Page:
British Racing - The New Media Landscape Is Taking Shape

6 May 2004

How quickly things change.

The on-again/off-again relationship between live racing and British television appears to be back on as two groups are gearing to launch new services over the summer.

At the end of March, the attheraces media consortium discontinued its live broadcasts from 49 U.K. tracks, leaving racing fans without an around-the-clock broadcast feed. The service was shut down after consistently low turnover numbers triggered a termination clause in attheraces' contract with the Racing Association.

Forced to scurry to their local betting shops to watch races after the feed was cut, many casual punters stopped betting, and turnover figures dropped even further.

With the dust still setting, the Horse Racing Channel (THRC) started inking deals last month with individual tracks.

A revamped attheraces, meanwhile, announced Wednesday that it is lining up new tracks for its re-launch.

Both groups are hoping to be on the air in time for the Royal Ascot on June 15.

The Horse Racing Channel said it has inked deals with 27 British tracks, including those owned by Racecourse Holding Trust: Aintree, Cheltenham, Epsom, Haydock, Kempton, Newmarket, Sandown and six others. The group of tracks represent about 48 percent of the fixture list in England.

"We have made real progress, having reached a critical mass of 27 racecourses and a good spread of fixtures representing 52 percent of the racecourse betting turnover," a spokesperson for the Horse Racing Channel said. "These figures ensure the viability of the channel and provide the foundation for us to be able to launch the channel sooner rather than later, and an announcement is imminent. We are putting all the ducks in a row."

attheraces has entered agreements with 25 different tracks, representing 50 percent of England's fixture list and about 47 percent of the betting turnover.

The new ATR also hopes to continue broadcasts of racing from South Africa and the United States, both of which were popular during times of the day when there wasn't live racing from England.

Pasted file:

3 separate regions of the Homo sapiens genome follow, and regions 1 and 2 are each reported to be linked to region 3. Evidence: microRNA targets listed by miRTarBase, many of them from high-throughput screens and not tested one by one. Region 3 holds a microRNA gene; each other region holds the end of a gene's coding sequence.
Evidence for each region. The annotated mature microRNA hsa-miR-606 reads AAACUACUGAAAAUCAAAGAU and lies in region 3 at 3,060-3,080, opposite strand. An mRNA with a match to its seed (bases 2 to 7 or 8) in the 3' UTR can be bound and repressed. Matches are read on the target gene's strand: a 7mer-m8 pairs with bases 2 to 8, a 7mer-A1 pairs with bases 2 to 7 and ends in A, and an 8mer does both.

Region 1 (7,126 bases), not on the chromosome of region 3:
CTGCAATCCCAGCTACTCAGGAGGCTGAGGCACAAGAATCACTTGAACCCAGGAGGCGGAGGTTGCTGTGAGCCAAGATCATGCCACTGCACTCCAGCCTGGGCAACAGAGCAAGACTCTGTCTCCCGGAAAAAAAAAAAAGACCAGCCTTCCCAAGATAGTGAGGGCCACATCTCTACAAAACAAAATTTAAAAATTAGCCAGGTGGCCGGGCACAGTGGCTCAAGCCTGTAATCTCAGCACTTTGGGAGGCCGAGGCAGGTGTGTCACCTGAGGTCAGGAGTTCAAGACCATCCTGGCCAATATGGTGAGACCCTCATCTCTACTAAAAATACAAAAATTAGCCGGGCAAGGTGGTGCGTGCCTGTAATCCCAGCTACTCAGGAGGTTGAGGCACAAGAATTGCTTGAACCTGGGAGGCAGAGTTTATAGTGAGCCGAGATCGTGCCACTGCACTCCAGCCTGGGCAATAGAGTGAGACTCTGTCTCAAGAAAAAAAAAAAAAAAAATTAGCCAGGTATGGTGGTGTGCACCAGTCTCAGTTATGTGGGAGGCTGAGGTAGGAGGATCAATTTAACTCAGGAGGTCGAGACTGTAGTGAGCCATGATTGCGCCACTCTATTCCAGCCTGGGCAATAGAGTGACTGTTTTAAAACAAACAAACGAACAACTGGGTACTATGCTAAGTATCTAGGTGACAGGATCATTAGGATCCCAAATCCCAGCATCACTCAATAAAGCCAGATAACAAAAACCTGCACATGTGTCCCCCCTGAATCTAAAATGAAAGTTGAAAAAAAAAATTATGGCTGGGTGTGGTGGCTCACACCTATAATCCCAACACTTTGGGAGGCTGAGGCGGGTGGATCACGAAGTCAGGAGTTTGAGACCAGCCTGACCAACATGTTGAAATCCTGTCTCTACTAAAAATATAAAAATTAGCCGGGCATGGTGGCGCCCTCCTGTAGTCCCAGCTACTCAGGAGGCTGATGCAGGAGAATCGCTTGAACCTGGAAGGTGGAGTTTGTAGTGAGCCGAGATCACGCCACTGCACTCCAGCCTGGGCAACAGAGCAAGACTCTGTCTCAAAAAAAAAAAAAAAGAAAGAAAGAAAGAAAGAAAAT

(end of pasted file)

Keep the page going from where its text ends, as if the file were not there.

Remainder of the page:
THRC fashioned its business model with an eye on avoiding the the original attheraces' mistakes. Unlike the first version of attheraces, which paid a £300 million rights fee to the tracks, THRC is owned and controlled by the tracks that make up the group. That means all parties involved are reliant on the success of racing.

Sally Iggulden of Beverley, one of the courses signed to THRC, told the Racing Post, "In the aftermath of the termination of attheraces in March, THRC offered the best deal for racing: 100 percent equity and control of the channel, all net revenues coming back to the sport and racing retaining control of its rights, rather than allowing others to profit from them."

Matthew Imi, the new chief executive of attheraces, said today the channel would be functioning by June but was non-committal about an exact date.

"We are concluding our agreements with four racecourse groups and continue to engage with a number of others," Imi said. "We would like to have as many courses as possible on board when we launch the service in June."

One of the biggest differences between the two groups is that attheraces will be a free channel, while THRC will be a premium channel for cable and satellite users.

Six tracks--Cartmel, Hamilton, Newton Abbot, Plumpton, Ripon and Salisbury--have yet to align themselves with either of the new channels; none of them account for major racing.

Nobody knows where Kevin Smith came from. He simply showed up one day and started writing articles for IGN. We liked him, so we decided to keep him. We think you'll like him too. Kevin can be reached at